A 2016 study found that for every $1 spent on vaccines in the world’s 94 lowest income countries, US$16 are saved in healthcare costs, lost wages, and lost productivity. When the authors also took into account the value people placed on living healthier lives, increases in life expectancy and the burden of long-term disability, the net return per dollar spent increased to US$44. One of the most prominent groups leading the effort to immunize the world’s children is the Global Alliance for Vaccines and Immunization (GAVI), a unique public-private partnership focused on improving immunization rates in poor countries and accelerating access to new vaccines. Learn more about the efforts of the GAVI Alliance.
Worldwide disease incidence
Even though some diseases may not be making people sick in your neighborhood, they may be common in other parts of the world. Given that people commonly travel for business, to visit family and friends, with relief groups, and for vacation, the viruses or bacteria that cause diseases can easily “hitch a ride.” Check out a table showing the U.S. and worldwide prevalence of many vaccine-preventable diseases.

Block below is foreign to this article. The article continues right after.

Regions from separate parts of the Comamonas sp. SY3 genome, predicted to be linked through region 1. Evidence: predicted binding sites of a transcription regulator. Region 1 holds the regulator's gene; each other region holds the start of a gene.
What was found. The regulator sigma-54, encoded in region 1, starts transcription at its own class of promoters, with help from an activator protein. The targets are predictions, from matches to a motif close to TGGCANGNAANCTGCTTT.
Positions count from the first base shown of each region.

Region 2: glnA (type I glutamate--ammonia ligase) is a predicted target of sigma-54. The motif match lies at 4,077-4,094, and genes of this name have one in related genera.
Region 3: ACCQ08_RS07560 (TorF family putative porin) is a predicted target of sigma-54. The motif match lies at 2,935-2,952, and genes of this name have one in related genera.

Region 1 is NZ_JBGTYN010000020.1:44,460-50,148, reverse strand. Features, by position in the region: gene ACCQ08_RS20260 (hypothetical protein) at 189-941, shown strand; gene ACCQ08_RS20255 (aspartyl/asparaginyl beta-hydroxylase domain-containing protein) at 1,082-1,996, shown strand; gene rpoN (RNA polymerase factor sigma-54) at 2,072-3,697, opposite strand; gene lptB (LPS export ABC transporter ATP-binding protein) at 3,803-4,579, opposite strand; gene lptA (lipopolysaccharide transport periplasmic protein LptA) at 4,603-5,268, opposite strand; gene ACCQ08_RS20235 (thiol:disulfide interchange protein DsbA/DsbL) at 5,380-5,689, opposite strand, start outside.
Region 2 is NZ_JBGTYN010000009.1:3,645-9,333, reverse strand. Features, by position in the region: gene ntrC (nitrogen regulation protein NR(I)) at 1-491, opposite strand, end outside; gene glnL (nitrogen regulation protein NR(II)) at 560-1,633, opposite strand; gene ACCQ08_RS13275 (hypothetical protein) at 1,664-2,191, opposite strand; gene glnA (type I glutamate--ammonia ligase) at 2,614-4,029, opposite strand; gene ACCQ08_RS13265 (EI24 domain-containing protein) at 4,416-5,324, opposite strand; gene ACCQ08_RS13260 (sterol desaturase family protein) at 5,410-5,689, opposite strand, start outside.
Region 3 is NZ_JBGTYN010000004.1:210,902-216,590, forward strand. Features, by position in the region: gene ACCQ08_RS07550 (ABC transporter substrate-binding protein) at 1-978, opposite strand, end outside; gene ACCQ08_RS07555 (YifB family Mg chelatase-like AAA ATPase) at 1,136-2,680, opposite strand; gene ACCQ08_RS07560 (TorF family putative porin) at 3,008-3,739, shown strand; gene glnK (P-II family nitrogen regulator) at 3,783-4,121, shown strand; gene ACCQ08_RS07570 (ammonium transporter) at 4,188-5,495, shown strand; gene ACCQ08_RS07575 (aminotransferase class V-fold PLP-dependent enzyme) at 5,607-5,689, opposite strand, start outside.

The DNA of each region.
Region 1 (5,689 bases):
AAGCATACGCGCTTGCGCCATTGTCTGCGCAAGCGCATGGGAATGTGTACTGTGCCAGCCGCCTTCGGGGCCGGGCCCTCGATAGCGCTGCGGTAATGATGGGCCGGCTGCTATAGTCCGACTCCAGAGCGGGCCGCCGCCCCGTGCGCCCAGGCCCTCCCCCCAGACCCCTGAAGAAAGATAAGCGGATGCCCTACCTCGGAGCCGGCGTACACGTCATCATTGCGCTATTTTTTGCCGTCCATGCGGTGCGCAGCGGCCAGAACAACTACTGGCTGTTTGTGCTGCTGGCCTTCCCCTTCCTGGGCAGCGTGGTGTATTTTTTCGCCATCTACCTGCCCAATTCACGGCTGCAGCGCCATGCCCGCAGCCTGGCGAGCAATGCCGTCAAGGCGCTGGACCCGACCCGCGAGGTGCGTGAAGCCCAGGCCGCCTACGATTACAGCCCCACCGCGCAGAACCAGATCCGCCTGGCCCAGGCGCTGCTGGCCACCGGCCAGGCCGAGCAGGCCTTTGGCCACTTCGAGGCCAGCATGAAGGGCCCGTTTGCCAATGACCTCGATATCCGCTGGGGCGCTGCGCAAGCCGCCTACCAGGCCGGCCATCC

Controlling the spread of disease
Because no country in the world exists in complete isolation, control of diseases must be collaborative. While communication between countries and regions must be open and disease tracking coordinated, public health approaches and vaccine schedules may vary depending upon disease rates, population susceptibility and public health resources.
Vaccine coverage is variable
Each year about 3 million people around the world die from vaccine-preventable diseases. Most of the deaths are due to a lack of immunization. People may not receive needed vaccines because of availability, personal beliefs, vaccine safety concerns, or circumstances out of their control. Availability and circumstance are particularly important in the developing world. Find out more about why vaccine coverage varies.
Neglected tropical diseases
Neglected tropical diseases (NTDs) are a group of infectious diseases that are considered “neglected” because they have traditionally received relatively little attention from global governments and health organizations.